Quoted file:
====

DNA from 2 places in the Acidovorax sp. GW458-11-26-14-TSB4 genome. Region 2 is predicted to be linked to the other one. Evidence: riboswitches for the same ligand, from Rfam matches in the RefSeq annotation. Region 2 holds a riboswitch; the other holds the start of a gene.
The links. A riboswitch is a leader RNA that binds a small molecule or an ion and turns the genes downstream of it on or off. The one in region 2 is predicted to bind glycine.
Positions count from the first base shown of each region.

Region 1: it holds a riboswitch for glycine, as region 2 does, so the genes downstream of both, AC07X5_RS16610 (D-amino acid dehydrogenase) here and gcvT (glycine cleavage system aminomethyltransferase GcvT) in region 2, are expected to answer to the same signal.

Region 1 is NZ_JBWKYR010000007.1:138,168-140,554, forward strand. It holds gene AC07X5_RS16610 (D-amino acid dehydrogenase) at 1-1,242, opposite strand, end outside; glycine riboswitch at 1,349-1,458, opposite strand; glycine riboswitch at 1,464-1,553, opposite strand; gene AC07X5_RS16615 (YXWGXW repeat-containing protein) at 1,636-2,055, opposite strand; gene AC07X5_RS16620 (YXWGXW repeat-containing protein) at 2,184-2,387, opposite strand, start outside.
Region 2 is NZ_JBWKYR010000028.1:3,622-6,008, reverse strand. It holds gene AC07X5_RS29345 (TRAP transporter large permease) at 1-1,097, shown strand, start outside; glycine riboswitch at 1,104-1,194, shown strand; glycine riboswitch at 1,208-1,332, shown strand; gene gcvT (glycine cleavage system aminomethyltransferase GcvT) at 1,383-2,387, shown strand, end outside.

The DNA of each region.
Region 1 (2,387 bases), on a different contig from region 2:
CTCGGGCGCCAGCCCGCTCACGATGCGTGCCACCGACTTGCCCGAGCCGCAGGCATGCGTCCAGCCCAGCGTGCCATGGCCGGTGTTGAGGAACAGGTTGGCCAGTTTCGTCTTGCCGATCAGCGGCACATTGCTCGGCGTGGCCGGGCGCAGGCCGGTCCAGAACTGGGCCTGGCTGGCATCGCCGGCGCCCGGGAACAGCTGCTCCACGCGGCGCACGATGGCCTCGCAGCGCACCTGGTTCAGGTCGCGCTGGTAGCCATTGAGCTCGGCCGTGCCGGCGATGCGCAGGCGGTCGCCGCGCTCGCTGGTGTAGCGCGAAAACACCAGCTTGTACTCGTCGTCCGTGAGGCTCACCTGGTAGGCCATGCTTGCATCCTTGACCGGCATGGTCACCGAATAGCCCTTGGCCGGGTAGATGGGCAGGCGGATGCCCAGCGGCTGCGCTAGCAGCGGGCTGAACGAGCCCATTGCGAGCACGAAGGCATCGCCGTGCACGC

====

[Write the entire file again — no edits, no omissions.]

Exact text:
DNA from 2 places in the Acidovorax sp. GW458-11-26-14-TSB4 genome. Region 2 is predicted to be linked to the other one. Evidence: riboswitches for the same ligand, from Rfam matches in the RefSeq annotation. Region 2 holds a riboswitch; the other holds the start of a gene.
The links. A riboswitch is a leader RNA that binds a small molecule or an ion and turns the genes downstream of it on or off. The one in region 2 is predicted to bind glycine.
Positions count from the first base shown of each region.

Region 1: it holds a riboswitch for glycine, as region 2 does, so the genes downstream of both, AC07X5_RS16610 (D-amino acid dehydrogenase) here and gcvT (glycine cleavage system aminomethyltransferase GcvT) in region 2, are expected to answer to the same signal.

Region 1 is NZ_JBWKYR010000007.1:138,168-140,554, forward strand. It holds gene AC07X5_RS16610 (D-amino acid dehydrogenase) at 1-1,242, opposite strand, end outside; glycine riboswitch at 1,349-1,458, opposite strand; glycine riboswitch at 1,464-1,553, opposite strand; gene AC07X5_RS16615 (YXWGXW repeat-containing protein) at 1,636-2,055, opposite strand; gene AC07X5_RS16620 (YXWGXW repeat-containing protein) at 2,184-2,387, opposite strand, start outside.
Region 2 is NZ_JBWKYR010000028.1:3,622-6,008, reverse strand. It holds gene AC07X5_RS29345 (TRAP transporter large permease) at 1-1,097, shown strand, start outside; glycine riboswitch at 1,104-1,194, shown strand; glycine riboswitch at 1,208-1,332, shown strand; gene gcvT (glycine cleavage system aminomethyltransferase GcvT) at 1,383-2,387, shown strand, end outside.

The DNA of each region.
Region 1 (2,387 bases), on a different contig from region 2:
CTCGGGCGCCAGCCCGCTCACGATGCGTGCCACCGACTTGCCCGAGCCGCAGGCATGCGTCCAGCCCAGCGTGCCATGGCCGGTGTTGAGGAACAGGTTGGCCAGTTTCGTCTTGCCGATCAGCGGCACATTGCTCGGCGTGGCCGGGCGCAGGCCGGTCCAGAACTGGGCCTGGCTGGCATCGCCGGCGCCCGGGAACAGCTGCTCCACGCGGCGCACGATGGCCTCGCAGCGCACCTGGTTCAGGTCGCGCTGGTAGCCATTGAGCTCGGCCGTGCCGGCGATGCGCAGGCGGTCGCCGCGCTCGCTGGTGTAGCGCGAAAACACCAGCTTGTACTCGTCGTCCGTGAGGCTCACCTGGTAGGCCATGCTTGCATCCTTGACCGGCATGGTCACCGAATAGCCCTTGGCCGGGTAGATGGGCAGGCGGATGCCCAGCGGCTGCGCTAGCAGCGGGCTGAACGAGCCCATTGCGAGCACGAAGGCATCGCCGTGCACGC